|Publication number||US5500352 A|
|Application number||US 08/036,327|
|Publication date||Mar 19, 1996|
|Filing date||Mar 24, 1993|
|Priority date||Mar 24, 1993|
|Also published as||US5521068|
|Publication number||036327, 08036327, US 5500352 A, US 5500352A, US-A-5500352, US5500352 A, US5500352A|
|Inventors||Jorge L. Lopez|
|Original Assignee||Sepracor, Inc.|
|Export Citation||BiBTeX, EndNote, RefMan|
|Patent Citations (9), Non-Patent Citations (14), Referenced by (7), Classifications (7), Legal Events (4)|
|External Links: USPTO, USPTO Assignment, Espacenet|
The invention relates to a process for converting 6-acylaminopenicillanic acid (6-AAPA) to 6-aminopenicillanic acid (6-APA) or 7-acylaminodesacetoxycephalosporanic acid (7-AADCA) to 7-aminodesacetoxycephalosporanic acid (7-ADCA).
Most semisynthetic β-lactam antibiotics are prepared by reaction of 6-aminopenicillanic acid (6-APA) or 7-aminodesacetoxycephalosporanic acid (7-ADCA) with the required side-chain precursor. 6-APA is typically produced by enzyme based hydrolysis of either benzyl penicillin (PenG) or phenoxymethyl penicillin (PenV). 7-ADCA is prepared by enzymatic hydrolysis of cephalosporin G, which is available by ring expansion of PenG. ##STR1##
Enzyme processes used for the manufacture of 6-APA or 7-ADCA rely on the use of enzyme which has been immobilized on a suitable support. This makes separation of the reaction products from the biocatalyst a simple procedure. The reaction is carried out in aqueous media at elevated temperatures (e.g. 28°-37° C.). Several different reactor configurations have been described in the literature, with stirred tank reactors and packed bed reactors being the most popular. In almost all cases, the enzyme is immobilized on an inert support of some type so that it can be used for multiple batches. In the case of the stirred tank batch reactor, substrate penicillin (in the form of its potassium salt) is charged to a large vessel containing the immobilized enzyme. The reaction pH is maintained in the desired range through the controlled addition of a weak base such as dilute ammonium hydroxide or caustic. The reaction is allowed to proceed to 95-99% conversion, at which point the immobilized enzyme is filtered off and the 6-APA/acid/water filtrate discharged to a downstream recovery operation. The crystalline 6-APA product is precipitated by the addition of inorganic acid and recovered by simple filtration and drying. The phenylacetic acid (in the PenG case) or the phenoxyacetic acid (in the case of PenV) is extracted into an organic solvent and recycled back upstream in the process to the penicillin fermentation step. These immobilized enzyme processes have been in use for over 20 years.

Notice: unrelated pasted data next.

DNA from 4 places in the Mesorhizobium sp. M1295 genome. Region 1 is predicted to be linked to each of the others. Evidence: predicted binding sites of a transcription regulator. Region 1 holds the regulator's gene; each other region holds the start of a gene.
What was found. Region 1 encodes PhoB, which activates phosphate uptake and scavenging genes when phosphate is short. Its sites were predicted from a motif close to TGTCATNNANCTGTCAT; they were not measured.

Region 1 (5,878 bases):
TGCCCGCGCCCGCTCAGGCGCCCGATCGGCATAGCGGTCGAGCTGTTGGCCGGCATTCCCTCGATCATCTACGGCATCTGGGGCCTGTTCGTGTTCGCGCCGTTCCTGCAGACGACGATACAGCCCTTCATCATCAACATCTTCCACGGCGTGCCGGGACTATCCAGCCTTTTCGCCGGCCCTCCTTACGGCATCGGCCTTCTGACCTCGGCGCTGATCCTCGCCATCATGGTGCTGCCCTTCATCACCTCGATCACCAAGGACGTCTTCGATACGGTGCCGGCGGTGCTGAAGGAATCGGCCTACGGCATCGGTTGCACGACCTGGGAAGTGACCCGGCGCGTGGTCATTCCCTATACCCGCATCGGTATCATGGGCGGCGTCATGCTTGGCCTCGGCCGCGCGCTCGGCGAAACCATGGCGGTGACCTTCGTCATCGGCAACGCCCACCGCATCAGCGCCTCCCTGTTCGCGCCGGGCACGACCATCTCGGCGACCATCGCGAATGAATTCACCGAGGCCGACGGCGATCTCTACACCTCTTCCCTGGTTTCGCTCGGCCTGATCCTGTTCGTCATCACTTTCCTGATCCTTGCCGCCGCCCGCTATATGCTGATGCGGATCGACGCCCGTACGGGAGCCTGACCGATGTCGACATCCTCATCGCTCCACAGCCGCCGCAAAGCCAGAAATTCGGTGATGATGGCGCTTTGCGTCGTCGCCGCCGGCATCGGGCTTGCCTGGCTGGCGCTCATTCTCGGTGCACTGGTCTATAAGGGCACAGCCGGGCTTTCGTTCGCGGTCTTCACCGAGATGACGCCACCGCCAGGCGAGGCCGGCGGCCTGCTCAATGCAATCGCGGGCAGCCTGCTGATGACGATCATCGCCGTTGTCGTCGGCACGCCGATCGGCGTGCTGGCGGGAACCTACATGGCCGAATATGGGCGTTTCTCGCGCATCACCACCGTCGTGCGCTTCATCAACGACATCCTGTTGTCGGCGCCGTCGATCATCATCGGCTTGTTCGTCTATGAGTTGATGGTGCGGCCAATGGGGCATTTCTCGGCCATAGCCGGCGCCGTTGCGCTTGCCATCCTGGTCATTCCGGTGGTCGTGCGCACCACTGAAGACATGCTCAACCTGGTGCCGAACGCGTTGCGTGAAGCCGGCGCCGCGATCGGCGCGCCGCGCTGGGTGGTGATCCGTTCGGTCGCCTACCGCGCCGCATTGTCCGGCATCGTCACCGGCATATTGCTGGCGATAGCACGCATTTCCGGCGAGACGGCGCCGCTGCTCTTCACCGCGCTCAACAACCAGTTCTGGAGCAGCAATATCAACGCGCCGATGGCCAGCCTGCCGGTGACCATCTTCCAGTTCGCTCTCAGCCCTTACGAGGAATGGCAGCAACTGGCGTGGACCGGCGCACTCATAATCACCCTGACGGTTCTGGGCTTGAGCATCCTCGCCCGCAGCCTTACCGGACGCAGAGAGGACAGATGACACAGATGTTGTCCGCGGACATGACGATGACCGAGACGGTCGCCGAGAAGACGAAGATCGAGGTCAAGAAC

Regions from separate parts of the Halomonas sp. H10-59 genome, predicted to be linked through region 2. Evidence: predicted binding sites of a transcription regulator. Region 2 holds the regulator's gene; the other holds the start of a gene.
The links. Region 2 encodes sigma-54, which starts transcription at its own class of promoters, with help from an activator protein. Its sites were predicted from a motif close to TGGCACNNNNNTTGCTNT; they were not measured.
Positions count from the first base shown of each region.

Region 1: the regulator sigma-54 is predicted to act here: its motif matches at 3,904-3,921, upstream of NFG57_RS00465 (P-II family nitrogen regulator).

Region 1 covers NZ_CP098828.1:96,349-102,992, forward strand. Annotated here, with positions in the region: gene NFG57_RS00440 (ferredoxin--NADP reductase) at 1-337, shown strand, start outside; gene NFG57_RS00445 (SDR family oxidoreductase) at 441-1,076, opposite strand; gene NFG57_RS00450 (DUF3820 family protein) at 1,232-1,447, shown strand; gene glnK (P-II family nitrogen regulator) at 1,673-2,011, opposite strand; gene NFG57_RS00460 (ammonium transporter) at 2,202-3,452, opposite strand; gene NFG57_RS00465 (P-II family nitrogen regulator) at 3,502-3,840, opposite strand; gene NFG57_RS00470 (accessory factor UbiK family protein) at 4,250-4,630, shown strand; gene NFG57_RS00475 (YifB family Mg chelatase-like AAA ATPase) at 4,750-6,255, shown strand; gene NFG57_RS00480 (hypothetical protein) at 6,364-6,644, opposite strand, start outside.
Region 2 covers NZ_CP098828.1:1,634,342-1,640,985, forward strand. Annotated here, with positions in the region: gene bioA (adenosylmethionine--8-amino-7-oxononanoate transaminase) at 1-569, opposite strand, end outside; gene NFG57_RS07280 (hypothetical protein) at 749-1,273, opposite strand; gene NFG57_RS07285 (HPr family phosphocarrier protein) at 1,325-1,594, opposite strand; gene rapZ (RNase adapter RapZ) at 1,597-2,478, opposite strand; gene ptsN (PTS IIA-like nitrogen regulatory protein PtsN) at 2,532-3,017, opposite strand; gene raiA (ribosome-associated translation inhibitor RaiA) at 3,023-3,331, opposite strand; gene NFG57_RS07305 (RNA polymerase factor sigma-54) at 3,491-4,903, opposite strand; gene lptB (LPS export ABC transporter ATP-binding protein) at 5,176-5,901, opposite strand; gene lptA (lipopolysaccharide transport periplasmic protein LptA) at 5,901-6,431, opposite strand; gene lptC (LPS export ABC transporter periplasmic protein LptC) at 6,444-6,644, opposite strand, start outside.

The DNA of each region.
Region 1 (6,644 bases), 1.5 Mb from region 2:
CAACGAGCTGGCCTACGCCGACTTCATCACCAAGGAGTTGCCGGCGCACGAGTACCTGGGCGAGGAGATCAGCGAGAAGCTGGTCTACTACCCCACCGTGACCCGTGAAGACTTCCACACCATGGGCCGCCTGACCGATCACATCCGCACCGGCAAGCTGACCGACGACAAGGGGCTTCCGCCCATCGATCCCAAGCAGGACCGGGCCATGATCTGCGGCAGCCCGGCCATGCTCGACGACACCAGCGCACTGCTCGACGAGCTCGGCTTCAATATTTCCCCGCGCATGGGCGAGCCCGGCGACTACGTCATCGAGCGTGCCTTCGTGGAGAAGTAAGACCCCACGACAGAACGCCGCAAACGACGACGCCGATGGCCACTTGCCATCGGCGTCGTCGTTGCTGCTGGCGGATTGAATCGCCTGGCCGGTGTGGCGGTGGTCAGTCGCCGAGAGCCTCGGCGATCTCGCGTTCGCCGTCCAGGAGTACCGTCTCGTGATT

In the early development of commercial 6-APA processes, the need to immobilize the enzyme was necessitated in part by the cost of the enzyme which had to be reused many times in order to make its cost contribution to the final product as low as possible. By immobilizing the enzyme on a solid support, the separation of the aqueous product solution from the catalyst became simply a matter of passing the reactor contents through filters capable of retaining the enzyme support. The size difference between the products and the catalyst is in the order of 105 when the catalyst is immobilized, so that crude filters would suffice.